The Rosebud Sioux Tribe and Fort Belknap Indian Community hold that the president unconstitutionally violated treaties when he issued a permit for the Keystone XL pipeline earlier this year.

TC Energy, formerly TransCanada, filed a motion asking Federal Judge Brian Morris to dismiss the case.

SDPB's Victoria Wicks has this report.

A South Dakota Water Management Board meeting ended abruptly on Wednesday, July 17, after a commenter yelled at the board, and the chairman called for a motion to adjourn. The board met to plan future hearings on water permits for construction of the Keystone XL pipeline. The business end took about an hour, and then public comments extended the hearing another hour.

SDPB's Victoria Wicks has this report.

SDPB

In The Moment News is a new podcast recaping news of the week. Find it every Friday afternoon.

Dakota Political Junkies

Jun 12, 2019
SDPB

In The Moment ... June 12, 2019 Show 594 Hour 2

It's that time of the week where we bring in the Dakota Political Junkies. Today we have Jonathan Ellis with the Sioux Falls Argus Leader and Jon Schaff, political science professor at Northern State University in Aberdeen.

Today the discussion includes the Keystone KL Pipeline and Hemp/2019 Farm Bill.

Victoria Wicks

Activists are gathering in Rapid City to protest the "riot boosting" law passed at the end of the 2019 legislative session. The legislation is the subject of a hearing to be held on Wednesday, June 11, at the federal courthouse in Rapid City.

At the request of Governor Kristi Noem, lawmakers pushed the bill through to address protests against the Keystone XL pipeline. It holds protest supporters civilly and criminally liable if a riot breaks out.

Several groups sued in federal court to stop that law from going into effect.

SD Legislative Research Council

State Senator Red Dawn Foster spoke last before the Rosebud Sioux Tribe Utilities Commission at hearings held this week at Saint Francis. The freshman senator from Oglala Lakota County said she opposed the Keystone XL pipeline during the 2019 legislative session. She told commissioners that there's a "clash of world views" between state officials and indigenous people.

SDPB's Victoria Wicks has this report.

SD Legislative Research Council

The Rosebud Sioux Tribe Utilities Commission heard from politicians and activists this week at its two-day hearing on the Keystone XL pipeline. The gathering was held at Saint Francis. TC Energy (formerly TransCanada) was notified of the hearing but did not send a representative.

Commissioners heard from leaders of several tribes, as well as State Senator Red Dawn Foster and State Representative Shawn Bordeaux.

YouTube screenshot

The Rosebud Sioux Tribe Utilities Commission is holding two days of hearings on the Keystone XL pipeline. The commission is responding to TC Energy's plans to build a pipeline that crosses Rosebud trust land adjacent to the reservation. The commission served notice of the hearing on TC Energy, formerly TransCanada, but no representatives showed up. The hearing started on Tuesday, May 28, and continued the next day. SDPB's Victoria Wicks reports.

NARF

Earlier this year the Governor of South Dakota did not consult tribes while planning legislation to deal with pipeline protests.

Because of that decision, the Oglala Sioux Tribe banned Kristi Noem from visiting the Pine Ridge Reservation.

Noem says tribes were left out because the proposed Keystone XL pipeline does not cross reservation land.

But a lawsuit filed in Montana federal court by the Rosebud Sioux Tribe says otherwise.

SDPB's Victoria Wicks has this report.

Churchill, Manolis, Freeman, Kludt & Burns, LLP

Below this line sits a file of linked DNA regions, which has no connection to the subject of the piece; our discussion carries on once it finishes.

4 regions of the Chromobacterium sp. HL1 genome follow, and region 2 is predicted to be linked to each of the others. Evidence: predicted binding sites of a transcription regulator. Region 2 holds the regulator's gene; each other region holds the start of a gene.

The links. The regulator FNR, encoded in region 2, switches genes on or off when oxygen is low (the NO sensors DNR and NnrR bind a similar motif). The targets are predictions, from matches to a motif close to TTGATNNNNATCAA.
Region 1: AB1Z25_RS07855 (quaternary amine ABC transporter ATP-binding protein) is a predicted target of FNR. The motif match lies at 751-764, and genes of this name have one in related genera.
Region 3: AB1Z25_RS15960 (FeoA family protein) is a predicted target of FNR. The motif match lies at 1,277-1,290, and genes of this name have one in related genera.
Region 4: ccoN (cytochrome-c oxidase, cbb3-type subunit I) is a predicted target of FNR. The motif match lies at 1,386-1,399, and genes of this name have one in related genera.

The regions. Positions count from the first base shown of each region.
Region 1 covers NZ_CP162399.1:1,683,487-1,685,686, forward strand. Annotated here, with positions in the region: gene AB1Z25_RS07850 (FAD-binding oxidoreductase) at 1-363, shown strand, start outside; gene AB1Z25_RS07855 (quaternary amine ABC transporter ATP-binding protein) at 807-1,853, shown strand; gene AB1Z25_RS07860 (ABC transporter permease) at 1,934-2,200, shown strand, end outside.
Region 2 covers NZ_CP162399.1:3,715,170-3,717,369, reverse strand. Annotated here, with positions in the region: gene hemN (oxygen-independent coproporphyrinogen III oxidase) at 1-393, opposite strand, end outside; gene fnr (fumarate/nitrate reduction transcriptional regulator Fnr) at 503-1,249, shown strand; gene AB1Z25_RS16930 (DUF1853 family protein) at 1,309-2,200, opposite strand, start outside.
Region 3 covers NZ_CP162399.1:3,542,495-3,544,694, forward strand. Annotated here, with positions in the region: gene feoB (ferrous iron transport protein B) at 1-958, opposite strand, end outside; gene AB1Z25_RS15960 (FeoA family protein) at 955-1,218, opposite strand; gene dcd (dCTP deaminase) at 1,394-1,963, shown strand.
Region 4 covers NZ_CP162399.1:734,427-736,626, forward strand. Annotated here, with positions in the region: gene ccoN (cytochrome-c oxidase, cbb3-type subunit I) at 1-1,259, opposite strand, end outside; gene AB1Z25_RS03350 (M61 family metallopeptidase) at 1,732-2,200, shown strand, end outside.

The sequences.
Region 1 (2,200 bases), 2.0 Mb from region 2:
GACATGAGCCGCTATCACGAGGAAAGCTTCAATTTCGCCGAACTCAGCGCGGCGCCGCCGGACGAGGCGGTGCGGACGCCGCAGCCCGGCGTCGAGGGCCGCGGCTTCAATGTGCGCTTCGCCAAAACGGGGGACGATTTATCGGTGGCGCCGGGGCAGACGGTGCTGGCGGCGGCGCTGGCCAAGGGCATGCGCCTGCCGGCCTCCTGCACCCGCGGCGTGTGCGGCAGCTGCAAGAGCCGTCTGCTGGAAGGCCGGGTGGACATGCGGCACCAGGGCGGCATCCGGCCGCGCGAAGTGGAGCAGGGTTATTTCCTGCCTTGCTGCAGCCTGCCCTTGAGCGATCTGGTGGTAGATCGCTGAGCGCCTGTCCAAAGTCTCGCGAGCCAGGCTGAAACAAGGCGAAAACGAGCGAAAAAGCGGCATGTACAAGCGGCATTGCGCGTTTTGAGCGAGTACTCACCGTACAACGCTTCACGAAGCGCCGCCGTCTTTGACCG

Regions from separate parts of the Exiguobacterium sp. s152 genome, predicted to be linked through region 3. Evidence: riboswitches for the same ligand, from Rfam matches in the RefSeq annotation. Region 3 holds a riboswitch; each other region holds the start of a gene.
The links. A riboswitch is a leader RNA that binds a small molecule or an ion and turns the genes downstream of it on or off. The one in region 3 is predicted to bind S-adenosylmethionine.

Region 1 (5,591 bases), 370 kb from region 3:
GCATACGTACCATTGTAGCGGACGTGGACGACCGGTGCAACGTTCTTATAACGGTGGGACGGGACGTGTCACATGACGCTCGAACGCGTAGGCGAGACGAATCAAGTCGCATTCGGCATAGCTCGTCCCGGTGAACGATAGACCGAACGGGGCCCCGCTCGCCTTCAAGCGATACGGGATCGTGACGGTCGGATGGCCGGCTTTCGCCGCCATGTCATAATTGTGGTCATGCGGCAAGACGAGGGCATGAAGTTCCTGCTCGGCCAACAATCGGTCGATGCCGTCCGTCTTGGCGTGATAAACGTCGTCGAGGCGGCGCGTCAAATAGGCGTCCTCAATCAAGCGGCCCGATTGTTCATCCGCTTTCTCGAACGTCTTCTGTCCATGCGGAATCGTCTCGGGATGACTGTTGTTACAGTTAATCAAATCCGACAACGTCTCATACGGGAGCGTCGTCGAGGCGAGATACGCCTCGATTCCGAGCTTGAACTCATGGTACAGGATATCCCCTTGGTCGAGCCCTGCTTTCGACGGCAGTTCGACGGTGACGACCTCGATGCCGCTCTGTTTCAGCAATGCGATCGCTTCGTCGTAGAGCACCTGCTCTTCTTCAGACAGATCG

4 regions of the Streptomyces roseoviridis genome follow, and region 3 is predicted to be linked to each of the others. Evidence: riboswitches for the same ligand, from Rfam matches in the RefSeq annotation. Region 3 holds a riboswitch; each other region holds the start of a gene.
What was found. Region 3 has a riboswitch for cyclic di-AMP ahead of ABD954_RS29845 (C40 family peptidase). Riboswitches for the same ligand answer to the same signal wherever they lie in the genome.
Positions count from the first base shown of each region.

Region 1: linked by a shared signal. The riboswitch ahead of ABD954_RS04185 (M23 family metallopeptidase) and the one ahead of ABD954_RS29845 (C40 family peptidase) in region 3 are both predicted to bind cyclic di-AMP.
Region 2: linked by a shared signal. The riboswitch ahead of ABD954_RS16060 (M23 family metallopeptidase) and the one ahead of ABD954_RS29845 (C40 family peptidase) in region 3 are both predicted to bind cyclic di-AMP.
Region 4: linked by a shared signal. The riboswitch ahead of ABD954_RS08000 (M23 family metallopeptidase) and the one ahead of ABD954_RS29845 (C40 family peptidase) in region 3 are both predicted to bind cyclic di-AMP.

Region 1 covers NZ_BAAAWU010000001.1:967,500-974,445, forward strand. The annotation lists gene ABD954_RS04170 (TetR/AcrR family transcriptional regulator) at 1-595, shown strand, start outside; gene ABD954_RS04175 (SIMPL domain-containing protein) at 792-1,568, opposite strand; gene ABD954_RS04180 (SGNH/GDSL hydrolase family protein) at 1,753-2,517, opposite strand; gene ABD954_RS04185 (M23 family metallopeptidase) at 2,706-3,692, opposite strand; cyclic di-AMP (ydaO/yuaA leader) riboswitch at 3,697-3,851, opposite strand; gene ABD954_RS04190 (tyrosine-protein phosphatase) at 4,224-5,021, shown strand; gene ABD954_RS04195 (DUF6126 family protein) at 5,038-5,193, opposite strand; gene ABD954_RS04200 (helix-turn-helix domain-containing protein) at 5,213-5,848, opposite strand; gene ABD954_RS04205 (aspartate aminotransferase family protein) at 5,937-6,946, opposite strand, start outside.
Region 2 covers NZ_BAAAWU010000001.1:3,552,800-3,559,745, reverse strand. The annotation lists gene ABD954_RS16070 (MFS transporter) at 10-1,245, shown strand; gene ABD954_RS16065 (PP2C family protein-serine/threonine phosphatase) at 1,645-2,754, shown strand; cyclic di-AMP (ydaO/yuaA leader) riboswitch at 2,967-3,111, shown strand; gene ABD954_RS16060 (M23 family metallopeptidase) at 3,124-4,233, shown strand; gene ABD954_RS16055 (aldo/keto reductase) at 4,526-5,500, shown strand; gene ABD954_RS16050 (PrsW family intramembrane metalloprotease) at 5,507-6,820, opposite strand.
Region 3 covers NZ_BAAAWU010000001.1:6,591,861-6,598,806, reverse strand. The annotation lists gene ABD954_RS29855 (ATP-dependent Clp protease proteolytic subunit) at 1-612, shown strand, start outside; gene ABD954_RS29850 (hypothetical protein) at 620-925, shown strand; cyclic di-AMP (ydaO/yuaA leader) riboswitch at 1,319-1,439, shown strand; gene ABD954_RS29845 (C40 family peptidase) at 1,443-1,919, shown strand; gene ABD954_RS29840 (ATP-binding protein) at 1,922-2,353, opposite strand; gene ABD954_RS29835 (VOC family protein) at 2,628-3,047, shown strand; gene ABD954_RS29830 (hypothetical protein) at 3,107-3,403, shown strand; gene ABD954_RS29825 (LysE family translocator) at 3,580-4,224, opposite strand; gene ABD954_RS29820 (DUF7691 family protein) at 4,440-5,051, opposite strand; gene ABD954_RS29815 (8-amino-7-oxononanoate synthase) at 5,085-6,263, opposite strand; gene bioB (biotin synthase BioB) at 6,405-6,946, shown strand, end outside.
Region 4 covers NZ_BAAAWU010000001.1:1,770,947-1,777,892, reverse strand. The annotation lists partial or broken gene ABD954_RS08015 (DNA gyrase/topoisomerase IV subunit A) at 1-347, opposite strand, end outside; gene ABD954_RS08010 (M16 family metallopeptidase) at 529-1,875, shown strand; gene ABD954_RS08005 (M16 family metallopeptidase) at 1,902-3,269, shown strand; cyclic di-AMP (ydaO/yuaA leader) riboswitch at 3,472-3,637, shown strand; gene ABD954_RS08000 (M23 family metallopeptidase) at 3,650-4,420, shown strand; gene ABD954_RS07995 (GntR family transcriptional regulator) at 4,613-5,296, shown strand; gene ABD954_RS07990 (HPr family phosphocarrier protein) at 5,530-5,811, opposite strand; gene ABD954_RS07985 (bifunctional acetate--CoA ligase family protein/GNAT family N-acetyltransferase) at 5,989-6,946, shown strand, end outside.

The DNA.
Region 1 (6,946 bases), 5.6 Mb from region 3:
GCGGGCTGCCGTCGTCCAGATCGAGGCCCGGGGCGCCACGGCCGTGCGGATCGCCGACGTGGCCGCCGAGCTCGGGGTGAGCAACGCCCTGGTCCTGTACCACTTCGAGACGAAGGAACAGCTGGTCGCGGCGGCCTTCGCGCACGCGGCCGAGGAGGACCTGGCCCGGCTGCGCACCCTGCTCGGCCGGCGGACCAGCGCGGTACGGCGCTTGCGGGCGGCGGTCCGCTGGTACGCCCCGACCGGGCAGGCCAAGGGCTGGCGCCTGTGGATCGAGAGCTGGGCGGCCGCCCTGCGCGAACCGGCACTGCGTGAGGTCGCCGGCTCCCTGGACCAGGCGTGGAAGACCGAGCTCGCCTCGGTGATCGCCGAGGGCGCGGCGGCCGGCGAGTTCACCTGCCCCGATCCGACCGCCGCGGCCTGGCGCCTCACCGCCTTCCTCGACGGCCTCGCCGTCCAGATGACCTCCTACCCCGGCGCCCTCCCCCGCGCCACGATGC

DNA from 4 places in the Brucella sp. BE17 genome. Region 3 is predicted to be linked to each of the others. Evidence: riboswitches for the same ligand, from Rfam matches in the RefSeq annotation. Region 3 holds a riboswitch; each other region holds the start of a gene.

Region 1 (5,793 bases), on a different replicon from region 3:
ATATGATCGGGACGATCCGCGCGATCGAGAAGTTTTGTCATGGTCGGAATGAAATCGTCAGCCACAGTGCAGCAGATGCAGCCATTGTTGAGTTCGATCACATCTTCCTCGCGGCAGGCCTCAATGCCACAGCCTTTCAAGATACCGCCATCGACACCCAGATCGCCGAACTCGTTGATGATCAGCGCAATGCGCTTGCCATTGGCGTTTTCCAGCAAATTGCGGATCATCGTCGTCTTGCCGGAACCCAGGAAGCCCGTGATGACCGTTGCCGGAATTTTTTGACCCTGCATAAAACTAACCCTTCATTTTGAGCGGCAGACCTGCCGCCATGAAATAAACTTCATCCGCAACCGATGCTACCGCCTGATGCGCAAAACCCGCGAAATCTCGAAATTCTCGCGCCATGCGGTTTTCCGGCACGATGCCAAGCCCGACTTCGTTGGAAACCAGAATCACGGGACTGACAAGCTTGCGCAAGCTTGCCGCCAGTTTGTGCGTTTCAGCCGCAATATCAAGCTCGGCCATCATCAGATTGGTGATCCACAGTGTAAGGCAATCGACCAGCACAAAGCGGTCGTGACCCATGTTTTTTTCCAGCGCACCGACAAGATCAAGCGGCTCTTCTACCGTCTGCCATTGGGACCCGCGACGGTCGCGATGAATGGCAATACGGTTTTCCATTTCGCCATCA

A hearing set for Wednesday, April 24, to consider TransCanada's request to use water for construction of the Keystone XL pipeline has been postponed.

TransCanada says it plans to start construction on worker camps in August.

The company has asked the South Dakota Water Management Board to exclude tribes and environmental groups from the permitting process.

SDPB's Victoria Wicks has this report.

ACLU SD

The American Civil Liberties Union has filed a challenge to a new South Dakota law designed to protect construction of the Keystone XL pipeline from "riot boosters."

Governor Kristi Noem and Attorney General Jason Ravnsborg are included as defendants. In the last full week of the 2019 legislative session, Noem pushed through two bills to prevent another Standing Rock situation if the Keystone XL pipeline is built.

Noem signed the new legislation on Wednesday, March 27, and the ACLU filed its complaint in South Dakota federal court on Thursday, March 28.

Victoria Wicks file photo

The Keystone XL pipeline has been on-again, off-again since 2008. That's when TransCanada first applied for a presidential permit to build the pipeline across the U.S./Canada border.

South Dakota rancher John Harter has known since the beginning that the pipeline is planned to cross his land near Winner.

He says he's relieved that the Ninth Circuit Court of Appeals left a Montana injunction in place, but he realizes this might not be the end.

Construction on the Keystone XL pipeline remains on hold until an appeal to the Ninth Circuit plays out. That order came out Friday, March 15.

The pipeline was stopped late last year, when a Montana federal judge put an injunction on the project until the U.S. State Department does more work on the permit.

TransCanada appealed that order to the Ninth Circuit and asked that the injunction be lifted while the appeal proceeds. The appeals court has turned down that request.

SDPB's Victoria Wicks has more.

Two controversial bills addressing the cost of hosting pipelines have landed on the governor's desk ready for Kristi Noem's signature.

One law sets up a fund to pay for the pipeline-related costs incurred by state and local governments.

The other introduces the term "riot boosting" and links the actions of rioters to the organizations that support their causes.

Jenifer Jones / SDPB

 

Both legislative chambers are passing Governor Kristi Noem’s pipeline action response funds in one day.

The bills were introduced on Monday. Supporters say swift action is about public safety. Critics point to a lack of transparency from the Noem Administration.

During the last full week of session, the Republican controlled statehouse has passed the governor’s legislation that helps the state and counties crack down on those who riot during pipeline construction.

U.S. District Court-Montana

A Montana federal judge has loosened restrictions on preconstruction activities for the Keystone XL pipeline.

The federal court halted the pipeline in November until the U.S. State Department completes an accurate and updated environmental impact statement.

TransCanada appealed the injunction to the 9th Circuit Court of Appeals and asked the Montana federal court to lift restrictions pending appeal.

An environmental lawyer says once construction starts, opponents lose.

SDPB's Victoria Wicks has this story.